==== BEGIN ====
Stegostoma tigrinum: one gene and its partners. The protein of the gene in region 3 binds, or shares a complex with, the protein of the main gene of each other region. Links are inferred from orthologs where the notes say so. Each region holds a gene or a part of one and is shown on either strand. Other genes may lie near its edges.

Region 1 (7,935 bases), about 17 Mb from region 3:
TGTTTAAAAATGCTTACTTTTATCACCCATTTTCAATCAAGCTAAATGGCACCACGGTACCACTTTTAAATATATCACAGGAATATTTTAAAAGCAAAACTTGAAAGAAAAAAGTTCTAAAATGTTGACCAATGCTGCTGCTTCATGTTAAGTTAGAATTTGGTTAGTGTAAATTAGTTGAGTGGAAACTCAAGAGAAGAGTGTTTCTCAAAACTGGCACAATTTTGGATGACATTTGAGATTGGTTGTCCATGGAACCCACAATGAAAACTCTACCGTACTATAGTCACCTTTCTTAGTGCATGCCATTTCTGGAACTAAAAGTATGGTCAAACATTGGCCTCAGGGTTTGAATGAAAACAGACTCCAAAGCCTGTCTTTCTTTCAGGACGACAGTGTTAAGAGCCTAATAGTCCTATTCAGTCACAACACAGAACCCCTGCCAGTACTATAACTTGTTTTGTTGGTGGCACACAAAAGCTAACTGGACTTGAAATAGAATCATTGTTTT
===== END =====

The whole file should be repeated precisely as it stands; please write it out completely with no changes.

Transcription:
Stegostoma tigrinum: one gene and its partners. The protein of the gene in region 3 binds, or shares a complex with, the protein of the main gene of each other region. Links are inferred from orthologs where the notes say so. Each region holds a gene or a part of one and is shown on either strand. Other genes may lie near its edges.

Region 1 (7,935 bases), about 17 Mb from region 3:
TGTTTAAAAATGCTTACTTTTATCACCCATTTTCAATCAAGCTAAATGGCACCACGGTACCACTTTTAAATATATCACAGGAATATTTTAAAAGCAAAACTTGAAAGAAAAAAGTTCTAAAATGTTGACCAATGCTGCTGCTTCATGTTAAGTTAGAATTTGGTTAGTGTAAATTAGTTGAGTGGAAACTCAAGAGAAGAGTGTTTCTCAAAACTGGCACAATTTTGGATGACATTTGAGATTGGTTGTCCATGGAACCCACAATGAAAACTCTACCGTACTATAGTCACCTTTCTTAGTGCATGCCATTTCTGGAACTAAAAGTATGGTCAAACATTGGCCTCAGGGTTTGAATGAAAACAGACTCCAAAGCCTGTCTTTCTTTCAGGACGACAGTGTTAAGAGCCTAATAGTCCTATTCAGTCACAACACAGAACCCCTGCCAGTACTATAACTTGTTTTGTTGGTGGCACACAAAAGCTAACTGGACTTGAAATAGAATCATTGTTTT